• If you’re from the U.S., you might bring a Farenheit thermometer.
  • I also brought essential oils, and liquid- and tablet-form Grapefruit Seed Extract, which helped us disinfect lettuce and some other light-skinned veggies, and the tablets of which we would take when we started having tummy problems. We also used spray bottles of vinegar and peroxide (diluted by at least two parts water; it’s very strong in East Africa and can burn skin). Sprayed simultaneously, this is a quick and effective disinfectant for counters and veggies.
  • For kids: Board games, and any pet stuffed animals. Birthday gifts should likely be brought with you until you get ideas of what you can purchase there affordably. (Legos pack well!)
  • Laundry: Bring stain stick. And, I would advise, minimal white clothing or shoes! Red dirt is tough to get out…and it’s everywhere. Whites get dingy and stained fast. Know there will likely not be detergent options for sensitive skin.
  • Feminine products: Plastic-style pads and applicator-free tampons are available. Women may want to consider options like the Diva Cup, now available online and at some major retailers. Just remember that plumbing will likely be quite poor, as well as options to wash your hands in village situations.
  • Entertainment: You should be able to get plenty of DVD’s there. But board games, puzzles, card games, etc. will not be easy to find.
    • Toys will be expensive and of less quality. (See the note on birthday gifts above.)
    • Good quality art supplies can now be found if you’re near a major city, but small towns will not have reliable supplies or be well-stocked. Few supplies will be washable. You might bring good-quality scissors for your home.
  • A “jailbroken” phone, if you want a smartphone.
  • Specialty items for cooking. Spices were easy to obtain, with the exception of onion powder, ranch mix, dill (if you want to make your own ranch dressing, or if you use this spice), soup base (bouillon) without MSG, food coloring, chili powder (any chili powder there will be extremely spicy). I believe you also cannot get allspice. I would get large, industrial (price club-sized) bottles—but I went with a family. We always brought huge bags of chocolate chips, pepperoni, and beef jerky. Others brought nuts (expensive there), candies they loved, and health food items like chia or flaxseed, quinoa, a frozen grain of kefir, etc. (some are available in cities, but often expensive).
  • Most mixes (cake mixes, brownies, mac & cheese, soup) would be better/cheaper if brought from your passport country or made from scratch. Those can be a real encouragement on nights when you just can’t take anything else that requires more steps, or you don’t have electricity to see what you’re cooking anyway. See this post on more thoughts on cooking overseas, and this one for 21 items you can easily make on your own there.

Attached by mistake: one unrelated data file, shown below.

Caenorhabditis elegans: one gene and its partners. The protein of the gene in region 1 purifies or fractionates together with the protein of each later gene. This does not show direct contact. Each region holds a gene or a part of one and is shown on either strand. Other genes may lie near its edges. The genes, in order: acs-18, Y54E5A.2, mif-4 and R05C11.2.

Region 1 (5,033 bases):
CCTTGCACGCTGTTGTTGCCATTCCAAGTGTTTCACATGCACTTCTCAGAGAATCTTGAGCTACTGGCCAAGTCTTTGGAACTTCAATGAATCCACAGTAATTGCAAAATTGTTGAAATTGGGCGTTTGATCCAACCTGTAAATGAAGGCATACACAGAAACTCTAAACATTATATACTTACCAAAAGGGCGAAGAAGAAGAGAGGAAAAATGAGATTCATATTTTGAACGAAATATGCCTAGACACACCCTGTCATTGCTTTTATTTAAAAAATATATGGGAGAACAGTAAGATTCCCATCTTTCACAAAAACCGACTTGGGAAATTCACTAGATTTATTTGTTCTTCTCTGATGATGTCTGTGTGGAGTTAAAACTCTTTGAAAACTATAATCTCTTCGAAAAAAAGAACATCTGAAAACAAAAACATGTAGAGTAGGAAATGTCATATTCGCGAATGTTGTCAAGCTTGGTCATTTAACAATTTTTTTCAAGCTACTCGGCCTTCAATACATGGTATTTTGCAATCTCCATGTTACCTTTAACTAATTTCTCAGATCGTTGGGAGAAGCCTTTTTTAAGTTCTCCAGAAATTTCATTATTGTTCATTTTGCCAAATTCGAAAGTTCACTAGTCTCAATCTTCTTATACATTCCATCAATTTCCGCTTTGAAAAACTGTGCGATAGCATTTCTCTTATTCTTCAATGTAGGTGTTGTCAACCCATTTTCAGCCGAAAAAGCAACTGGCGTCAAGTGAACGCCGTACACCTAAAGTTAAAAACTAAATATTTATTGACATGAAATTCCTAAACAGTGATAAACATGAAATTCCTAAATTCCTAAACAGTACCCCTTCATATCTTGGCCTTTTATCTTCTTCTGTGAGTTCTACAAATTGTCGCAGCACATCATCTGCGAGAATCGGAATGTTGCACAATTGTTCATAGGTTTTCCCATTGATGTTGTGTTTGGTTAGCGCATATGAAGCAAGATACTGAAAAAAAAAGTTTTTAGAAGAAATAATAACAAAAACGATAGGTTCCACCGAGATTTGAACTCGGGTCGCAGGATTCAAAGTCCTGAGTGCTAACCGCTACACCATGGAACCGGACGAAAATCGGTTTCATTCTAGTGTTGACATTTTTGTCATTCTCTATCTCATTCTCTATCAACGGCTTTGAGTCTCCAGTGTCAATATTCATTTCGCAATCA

• Water filters can be found in-country, but higher quality ones, like Berkey, typically are brought. (You would likely buy replacement filters when you return to the U.S.) Some families buy their water in 20-liter/5 gallon containers, but over time the cost adds up to be more than the cost of maintaining a filter. Ceramic filters in metal containers seem to result in the best tasting water.
  • You might bring seeds to plant. Lettuce and other herbs are harder to find as seeds, but you can
    find most fresh herbs at the market and some planted herbs at local nurseries. Corn would likely be fertilized with maize, so has proven frustrating.
  • American measuring utensils (for cups, teaspoons, etc.), if you are used to the American measuring system..
  • Ziploc bags of all sizes. They’re expensive there. Plan on reusing yours, so I would advise freezer, name-brand quality.
  • Frosting tips, if you plan to make cakes to celebrate things and need something more than a Ziploc.
  • Kitchen items harder to find (or in good quality), if you use them:
    • Garlic press
    • steamer basket
    • kitchen timer
    • stainless steel juicer
    • cooling rack
    • specialty pans, i.e. Bundt or silicone (beware that large pans may not fit in these smaller
      ovens. I had to toss my American cookie sheets.)
    • can opener (ones that work well are hard to find)
    • cheese grater
    • rubber spatulas
    • whisk
    • oven mitts (the quality there burned my hands)